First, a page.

After admiring the amphitheater we walked onwards. This is the point where I finally gave in and told my friends who had been following behind me for the past twenty or so minutes ok, yallah which is the healthiest donkey that won’t throw me over the cliffs. After checking under the saddle and being reassured that she had been water I decided that it was time to attempt the climb.
I’m not proud of the way I clung to Shakira the donkey nor amused by the way Abdul my little guide giggled every time I squeaked. Shakira liked to live life on the edge- quite literally.
The easiest way to walk up was on the edge of the steps and the only thing standing between me and imminent death was my four legged friend.
Luckily I proved to be a constant source of entertainment for my Bedouin friend who heralded my arrival to the top with giggles and laughter. Maybe ninety steps from the top I bid farewell to Abdul, Shakira, and the merry gang of boys that had followed us up.
Nothing could have prepared me for the view around the corner. I tripped over a rock and was too busy looking at the ground. Halfway towards the Monastery I looked up and realized, Oh! We made it!!! We did it, we are awesome, that is HUGE.
Al Deir or in English, The Monastery, is one huge optical illusion! I found out later that the doorway is larger than a HOUSE.
Don’t let the photo above fool you, I am standing quite a distance from the Monastery. Below is a comparison of me and the actual structure.
I used Google Earth to see if I could find a satellite of the Monastery and after a bit of a search I included the photo below.
After saying goodbye we began the the excruciating climb down. I honestly thought I wasn’t going to make it. Here is a great moment to mention that I went to Petra in May when the temperature was extremely high. I drank three litres of water in the course of five hours and too many small bottle to keep count of. People were being tended to by paramedics due to the heat. Please remember to hydrate and keep yourself cool.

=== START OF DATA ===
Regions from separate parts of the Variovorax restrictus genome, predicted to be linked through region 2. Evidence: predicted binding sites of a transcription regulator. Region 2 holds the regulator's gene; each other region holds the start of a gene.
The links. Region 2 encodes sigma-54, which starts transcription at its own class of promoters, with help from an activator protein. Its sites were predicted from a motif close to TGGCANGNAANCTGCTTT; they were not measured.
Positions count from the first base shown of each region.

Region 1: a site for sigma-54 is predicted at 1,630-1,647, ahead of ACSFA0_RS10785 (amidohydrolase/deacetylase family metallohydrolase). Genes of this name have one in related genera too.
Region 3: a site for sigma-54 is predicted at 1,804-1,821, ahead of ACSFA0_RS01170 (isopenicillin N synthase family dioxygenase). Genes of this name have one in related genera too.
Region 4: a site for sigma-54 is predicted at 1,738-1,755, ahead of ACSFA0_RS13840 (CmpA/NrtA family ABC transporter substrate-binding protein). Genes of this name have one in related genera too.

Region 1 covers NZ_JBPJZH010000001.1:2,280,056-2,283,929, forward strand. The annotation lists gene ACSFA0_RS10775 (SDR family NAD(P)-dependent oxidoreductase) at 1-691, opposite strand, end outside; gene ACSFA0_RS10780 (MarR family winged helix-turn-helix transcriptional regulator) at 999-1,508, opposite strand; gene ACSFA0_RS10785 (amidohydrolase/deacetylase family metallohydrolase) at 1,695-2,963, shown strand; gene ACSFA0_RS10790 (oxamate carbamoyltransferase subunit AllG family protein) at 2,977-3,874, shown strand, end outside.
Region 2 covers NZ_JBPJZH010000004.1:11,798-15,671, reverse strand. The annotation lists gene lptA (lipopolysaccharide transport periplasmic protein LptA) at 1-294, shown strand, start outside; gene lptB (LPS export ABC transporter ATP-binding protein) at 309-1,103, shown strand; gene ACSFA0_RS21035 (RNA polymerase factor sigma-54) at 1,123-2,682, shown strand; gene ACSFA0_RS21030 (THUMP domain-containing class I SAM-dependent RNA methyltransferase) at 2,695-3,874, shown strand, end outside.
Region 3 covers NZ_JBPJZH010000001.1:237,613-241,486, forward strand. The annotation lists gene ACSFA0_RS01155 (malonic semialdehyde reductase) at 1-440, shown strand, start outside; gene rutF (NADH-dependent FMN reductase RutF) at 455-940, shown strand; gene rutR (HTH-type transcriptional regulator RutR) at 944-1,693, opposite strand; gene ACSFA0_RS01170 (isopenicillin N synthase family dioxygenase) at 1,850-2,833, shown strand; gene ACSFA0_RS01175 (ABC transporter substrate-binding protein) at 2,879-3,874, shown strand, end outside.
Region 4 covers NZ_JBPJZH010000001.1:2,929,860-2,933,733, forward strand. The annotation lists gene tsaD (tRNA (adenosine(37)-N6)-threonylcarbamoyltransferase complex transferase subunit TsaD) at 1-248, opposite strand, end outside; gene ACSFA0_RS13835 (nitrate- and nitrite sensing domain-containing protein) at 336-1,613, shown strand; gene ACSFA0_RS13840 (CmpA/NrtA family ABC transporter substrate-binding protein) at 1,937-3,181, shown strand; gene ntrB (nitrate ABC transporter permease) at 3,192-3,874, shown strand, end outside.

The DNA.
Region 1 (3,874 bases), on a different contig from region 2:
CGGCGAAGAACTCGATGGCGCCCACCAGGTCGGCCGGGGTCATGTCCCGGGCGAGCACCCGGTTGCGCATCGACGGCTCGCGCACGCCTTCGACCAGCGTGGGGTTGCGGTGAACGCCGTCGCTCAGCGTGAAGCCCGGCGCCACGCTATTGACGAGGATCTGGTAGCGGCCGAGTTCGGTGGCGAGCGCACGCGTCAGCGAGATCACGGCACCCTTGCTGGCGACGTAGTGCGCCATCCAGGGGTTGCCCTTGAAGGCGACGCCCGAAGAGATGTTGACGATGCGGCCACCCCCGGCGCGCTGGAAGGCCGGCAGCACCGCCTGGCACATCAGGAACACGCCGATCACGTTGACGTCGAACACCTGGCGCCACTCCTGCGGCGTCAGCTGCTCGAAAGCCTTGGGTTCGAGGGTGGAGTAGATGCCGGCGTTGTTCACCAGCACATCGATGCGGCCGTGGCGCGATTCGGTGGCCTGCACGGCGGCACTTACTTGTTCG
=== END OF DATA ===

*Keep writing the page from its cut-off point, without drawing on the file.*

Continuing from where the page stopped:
We sat in a small cafe at the bottom where Fayez coaxed me into drinking chai to regulate my body temperature and I also drained another litre while sitting here.
Petra was so enjoyable! So much so that I plan on returning when the weather is not so hot. I feel like I missed out on so much simply because I couldn’t handle the heat. I know my breaking points and unfortunately I had reached mine. The walk back to the car seemed to go on forever and I was constantly slowing Fayez down by stopping in the shade.
Things I would recommend you do:
•Don’t do it in Summer LOL. Learnt hat the hard way.
•Head straight for the Monastery
•Don’t overpay, bargain and if it’s not reasonable walk away.
•If the kids take your photos a tip is always a nice thank you.
•Don’t take photo’s of the locals without asking. Be polite!
•HYDRATE. HYDRATE. HYDRATE. Channel a Camel and drink the entire bottle.
•Did I mention skip everything and head straight for the Monastery? You can check everything out when you walk back but the Monastery is the hardest part so do it while you are fresh and the sun isn’t high in the sky.
For hotels in Petra I recommend the Amra Palace which is affiliated with Wadi Rum Luxury Camp. When I return in August this is where I’ll be staying before heading back to Wadi Rum to go climbing. Booking can be found here and make sure to tell Fayez hello!
I will leave you with the parting thought that that plagued me while I walked through Petra. This is still here after thousands of years. After the birth and death of Christ, after the collapse of the Roman Empire, through countless wars (World and Regional) lost and then rediscovered. It has stood the test of time and will continue to do so for a thousand more years. However, what are we leaving for the future? What will they see of us in a thousand years? The Nabateans have their place in History alongside great Empires but where is our place in History?
Let’s do what we can while we are in this moment to leave our mark by leaving this planet better than we found it. When you go to Petra do your part, don’t litter, if you bring it; take it with you, don’t deface history, and please leave the rocks where they have been lying for centuries. But most of all enjoy the beauty that our ancestors gifted to us.